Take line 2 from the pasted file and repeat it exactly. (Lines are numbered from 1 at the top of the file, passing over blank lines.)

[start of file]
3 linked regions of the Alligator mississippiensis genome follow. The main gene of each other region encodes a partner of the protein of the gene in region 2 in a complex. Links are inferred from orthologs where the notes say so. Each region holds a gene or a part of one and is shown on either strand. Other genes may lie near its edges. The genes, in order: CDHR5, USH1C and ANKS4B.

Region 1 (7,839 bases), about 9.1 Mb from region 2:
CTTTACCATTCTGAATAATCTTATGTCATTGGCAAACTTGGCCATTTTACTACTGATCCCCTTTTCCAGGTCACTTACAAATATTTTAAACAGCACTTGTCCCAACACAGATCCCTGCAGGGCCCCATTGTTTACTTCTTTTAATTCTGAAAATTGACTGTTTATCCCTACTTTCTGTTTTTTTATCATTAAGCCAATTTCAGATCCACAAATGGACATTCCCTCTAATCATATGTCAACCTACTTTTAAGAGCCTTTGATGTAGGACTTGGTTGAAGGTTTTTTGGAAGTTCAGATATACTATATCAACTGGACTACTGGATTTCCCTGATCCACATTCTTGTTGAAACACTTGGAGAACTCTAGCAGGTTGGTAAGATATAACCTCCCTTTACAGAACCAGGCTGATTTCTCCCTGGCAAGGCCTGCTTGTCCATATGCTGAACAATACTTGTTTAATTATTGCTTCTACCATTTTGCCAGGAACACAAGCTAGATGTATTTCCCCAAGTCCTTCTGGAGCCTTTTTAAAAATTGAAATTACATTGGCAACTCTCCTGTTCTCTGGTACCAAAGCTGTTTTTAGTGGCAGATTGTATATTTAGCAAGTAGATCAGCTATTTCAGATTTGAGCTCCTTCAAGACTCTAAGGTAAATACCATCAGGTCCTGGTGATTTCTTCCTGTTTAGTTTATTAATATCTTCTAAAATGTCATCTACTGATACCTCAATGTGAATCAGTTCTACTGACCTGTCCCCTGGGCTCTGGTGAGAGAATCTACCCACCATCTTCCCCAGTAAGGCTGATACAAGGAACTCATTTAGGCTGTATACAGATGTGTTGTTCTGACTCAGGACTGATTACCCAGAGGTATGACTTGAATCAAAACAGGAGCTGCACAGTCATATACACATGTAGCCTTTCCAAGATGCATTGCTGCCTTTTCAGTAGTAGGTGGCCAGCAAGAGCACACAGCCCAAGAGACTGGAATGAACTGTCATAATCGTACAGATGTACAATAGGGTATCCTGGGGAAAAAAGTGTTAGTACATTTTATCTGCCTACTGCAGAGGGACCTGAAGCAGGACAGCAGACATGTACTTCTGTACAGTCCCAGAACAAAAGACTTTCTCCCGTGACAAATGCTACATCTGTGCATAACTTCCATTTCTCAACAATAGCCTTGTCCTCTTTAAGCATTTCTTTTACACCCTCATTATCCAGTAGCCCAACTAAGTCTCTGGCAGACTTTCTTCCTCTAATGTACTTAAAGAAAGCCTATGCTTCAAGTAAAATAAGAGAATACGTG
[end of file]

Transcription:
Region 1 (7,839 bases), about 9.1 Mb from region 2: